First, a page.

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Engineering Technology News - Engineering News, Technology News, Technology, Engineering



Phys.org provides the latest news on engineering technology, engineering science, computer engineering , civil engineering, chemical engineering, aerospace engineering and environmental engineering.



 



Humans can feel molecular differences between nearly identical surfaces

Wed, 13 Dec 2017 10:00:57 EST

How sensitive is the human sense of touch? Sensitive enough to feel the difference between surfaces that differ by just a single layer of molecules, a team of researchers at the University of California San Diego has shown.



Volumetric 3-D printing builds on need for speed

Mon, 11 Dec 2017 05:55:08 EST

While additive manufacturing (AM), commonly known as 3-D printing, is enabling engineers and scientists to build parts in configurations and designs never before possible, the impact of the technology has been limited by layer-based printing methods, which can take up to hours or days to build three-dimensional parts, depending on their complexity.



Researchers 3-D print lifelike artificial organ models

Wed, 06 Dec 2017 12:49:13 EST

A team of researchers led by the University of Minnesota has 3D printed lifelike artificial organ models that mimic the exact anatomical structure, mechanical properties, and look and feel of real organs. These patient-specific organ models, which include integrated soft sensors, can be used for practice surgeries to improve surgical outcomes in thousands of patients worldwide.



In first, 3-D printed objects connect to WiFi without electronics

Tue, 05 Dec 2017 12:37:22 EST

Imagine a bottle of laundry detergent that can sense when you're running low on soap—and automatically connect to the internet to place an order for more.



NEST360's low-cost jaundice detector passes first test in Africa

Mon, 04 Dec 2017 15:00:04 EST

The first clinical study of a low-cost, hand-held jaundice detector invented by Rice University students couldn't have come at a better time for NEST360°, an international team of scientists, doctors and global health experts preparing for a Dec. 11 competition for $100 million from the MacArthur Foundation. The money would allow the team to carry out its visionary plan to halve the number of newborn deaths in African hospitals within 10 years.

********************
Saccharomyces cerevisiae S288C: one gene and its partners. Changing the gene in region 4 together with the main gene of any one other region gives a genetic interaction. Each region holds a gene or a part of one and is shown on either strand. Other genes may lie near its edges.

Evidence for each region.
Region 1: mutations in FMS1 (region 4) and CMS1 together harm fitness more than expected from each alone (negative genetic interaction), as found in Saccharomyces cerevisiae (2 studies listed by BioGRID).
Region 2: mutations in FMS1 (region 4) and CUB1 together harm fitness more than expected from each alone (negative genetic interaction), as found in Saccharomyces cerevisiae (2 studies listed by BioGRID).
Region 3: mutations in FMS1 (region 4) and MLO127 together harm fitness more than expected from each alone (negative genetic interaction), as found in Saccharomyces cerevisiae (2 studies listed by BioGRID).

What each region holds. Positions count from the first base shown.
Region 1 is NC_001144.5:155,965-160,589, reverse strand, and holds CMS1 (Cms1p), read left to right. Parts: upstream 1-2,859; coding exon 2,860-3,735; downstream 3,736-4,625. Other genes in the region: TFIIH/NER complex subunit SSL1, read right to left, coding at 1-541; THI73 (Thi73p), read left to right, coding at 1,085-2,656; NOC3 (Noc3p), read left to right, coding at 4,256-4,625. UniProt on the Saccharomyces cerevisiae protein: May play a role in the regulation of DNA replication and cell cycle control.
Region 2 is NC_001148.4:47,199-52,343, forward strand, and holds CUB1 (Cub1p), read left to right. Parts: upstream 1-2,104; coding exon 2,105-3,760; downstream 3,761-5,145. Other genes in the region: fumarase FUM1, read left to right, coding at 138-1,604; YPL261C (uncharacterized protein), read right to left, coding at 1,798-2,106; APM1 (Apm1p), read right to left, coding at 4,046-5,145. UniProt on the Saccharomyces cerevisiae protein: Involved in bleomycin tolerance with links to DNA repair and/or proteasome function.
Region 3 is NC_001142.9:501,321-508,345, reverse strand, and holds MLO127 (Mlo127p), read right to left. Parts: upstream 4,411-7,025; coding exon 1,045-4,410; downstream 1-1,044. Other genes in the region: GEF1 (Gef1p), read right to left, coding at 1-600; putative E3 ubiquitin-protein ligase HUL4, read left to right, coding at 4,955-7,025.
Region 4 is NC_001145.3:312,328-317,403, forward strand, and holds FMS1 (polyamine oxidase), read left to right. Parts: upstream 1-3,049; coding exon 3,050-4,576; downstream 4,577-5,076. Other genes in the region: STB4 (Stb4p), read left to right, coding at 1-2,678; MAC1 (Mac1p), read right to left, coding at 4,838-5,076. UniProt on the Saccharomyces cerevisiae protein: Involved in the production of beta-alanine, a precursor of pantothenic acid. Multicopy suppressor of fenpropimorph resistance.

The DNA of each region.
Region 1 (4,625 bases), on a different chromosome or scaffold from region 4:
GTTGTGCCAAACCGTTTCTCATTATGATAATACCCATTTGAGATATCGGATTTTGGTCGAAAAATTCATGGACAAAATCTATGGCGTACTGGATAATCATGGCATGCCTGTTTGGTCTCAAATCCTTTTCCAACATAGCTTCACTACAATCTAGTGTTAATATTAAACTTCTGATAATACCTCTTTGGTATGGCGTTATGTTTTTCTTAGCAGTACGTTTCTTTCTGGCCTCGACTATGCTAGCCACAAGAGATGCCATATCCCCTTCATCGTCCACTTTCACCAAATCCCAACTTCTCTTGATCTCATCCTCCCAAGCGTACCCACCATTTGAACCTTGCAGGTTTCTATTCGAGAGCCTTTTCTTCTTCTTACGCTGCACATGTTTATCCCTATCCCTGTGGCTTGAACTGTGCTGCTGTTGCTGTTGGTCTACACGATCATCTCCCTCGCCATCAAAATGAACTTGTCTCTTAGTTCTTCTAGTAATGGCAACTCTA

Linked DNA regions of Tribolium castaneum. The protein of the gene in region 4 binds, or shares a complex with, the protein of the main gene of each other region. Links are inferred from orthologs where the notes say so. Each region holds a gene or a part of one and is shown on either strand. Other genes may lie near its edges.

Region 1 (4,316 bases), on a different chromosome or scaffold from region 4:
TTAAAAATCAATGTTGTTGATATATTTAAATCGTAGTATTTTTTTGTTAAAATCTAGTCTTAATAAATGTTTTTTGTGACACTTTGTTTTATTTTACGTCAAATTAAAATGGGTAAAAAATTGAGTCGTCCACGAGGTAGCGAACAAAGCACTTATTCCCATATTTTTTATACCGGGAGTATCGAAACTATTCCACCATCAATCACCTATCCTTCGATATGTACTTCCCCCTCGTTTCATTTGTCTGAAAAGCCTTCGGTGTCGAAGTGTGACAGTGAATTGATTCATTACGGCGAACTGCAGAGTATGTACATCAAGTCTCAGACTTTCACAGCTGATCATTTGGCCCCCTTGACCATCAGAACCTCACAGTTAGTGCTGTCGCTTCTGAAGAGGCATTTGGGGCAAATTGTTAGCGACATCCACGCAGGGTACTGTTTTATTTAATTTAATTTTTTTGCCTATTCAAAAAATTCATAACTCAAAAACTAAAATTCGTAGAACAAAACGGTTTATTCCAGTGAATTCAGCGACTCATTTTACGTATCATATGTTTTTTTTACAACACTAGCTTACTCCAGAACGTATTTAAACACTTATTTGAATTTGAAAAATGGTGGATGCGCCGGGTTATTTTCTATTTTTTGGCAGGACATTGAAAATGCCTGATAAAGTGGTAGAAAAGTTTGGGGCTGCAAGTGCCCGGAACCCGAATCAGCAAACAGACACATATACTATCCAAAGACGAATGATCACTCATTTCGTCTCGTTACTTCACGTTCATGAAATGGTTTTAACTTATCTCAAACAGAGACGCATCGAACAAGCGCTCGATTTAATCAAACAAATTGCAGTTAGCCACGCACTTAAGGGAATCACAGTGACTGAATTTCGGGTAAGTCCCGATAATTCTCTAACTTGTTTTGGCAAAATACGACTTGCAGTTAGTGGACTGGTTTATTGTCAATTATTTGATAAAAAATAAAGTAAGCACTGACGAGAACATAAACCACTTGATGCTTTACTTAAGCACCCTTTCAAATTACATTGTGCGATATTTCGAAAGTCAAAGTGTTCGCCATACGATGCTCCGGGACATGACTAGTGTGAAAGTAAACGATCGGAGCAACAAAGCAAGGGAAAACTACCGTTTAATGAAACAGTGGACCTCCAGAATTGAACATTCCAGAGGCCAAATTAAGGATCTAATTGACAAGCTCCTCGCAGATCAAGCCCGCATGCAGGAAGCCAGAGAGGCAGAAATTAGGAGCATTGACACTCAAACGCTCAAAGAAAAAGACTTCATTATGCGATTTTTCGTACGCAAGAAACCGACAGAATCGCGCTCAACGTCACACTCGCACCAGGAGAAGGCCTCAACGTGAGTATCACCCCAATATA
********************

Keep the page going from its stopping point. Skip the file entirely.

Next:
3-D-printed minifactories: Researchers print 'living materials' with bacteria-loaded inks

Fri, 01 Dec 2017 14:00:01 EST

There will soon be nothing that cannot be produced with 3D printing. However, the materials used for this process are still "dead matter" such as plastics or metals.



Wearable computing ring allows users to write words and numbers with thumb

Thu, 30 Nov 2017 07:02:46 EST

With the whirl of a thumb, Georgia Tech researchers have created technology that allows people to trace letters and numbers on their fingers and see the figures appear on a nearby computer screen. The system is triggered by a thumb ring outfitted with a gyroscope and tiny microphone. As wearers strum their thumb across the fingers, the hardware detects the movement.



Flexible impedance sensor can fit inside urinary catheters; monitor and treat biofilm

Wed, 29 Nov 2017 09:11:37 EST

A long-term, interdisciplinary research collaboration at the University of Maryland's A. James Clark School of Engineering has made significant progress in detecting and treating bacterial biofilms by developing new chemical compounds, materials, and microsystems that can fight these sources of post-operative infections.



New 3-D printer is ten times faster than commercial counterparts

Tue, 28 Nov 2017 17:52:01 EST

MIT engineers have developed a new desktop 3-D printer that performs up to 10 times faster than existing commercial counterparts. Whereas the most common printers may fabricate a few Lego-sized bricks in one hour, the new design can print similarly sized objects in just a few minutes.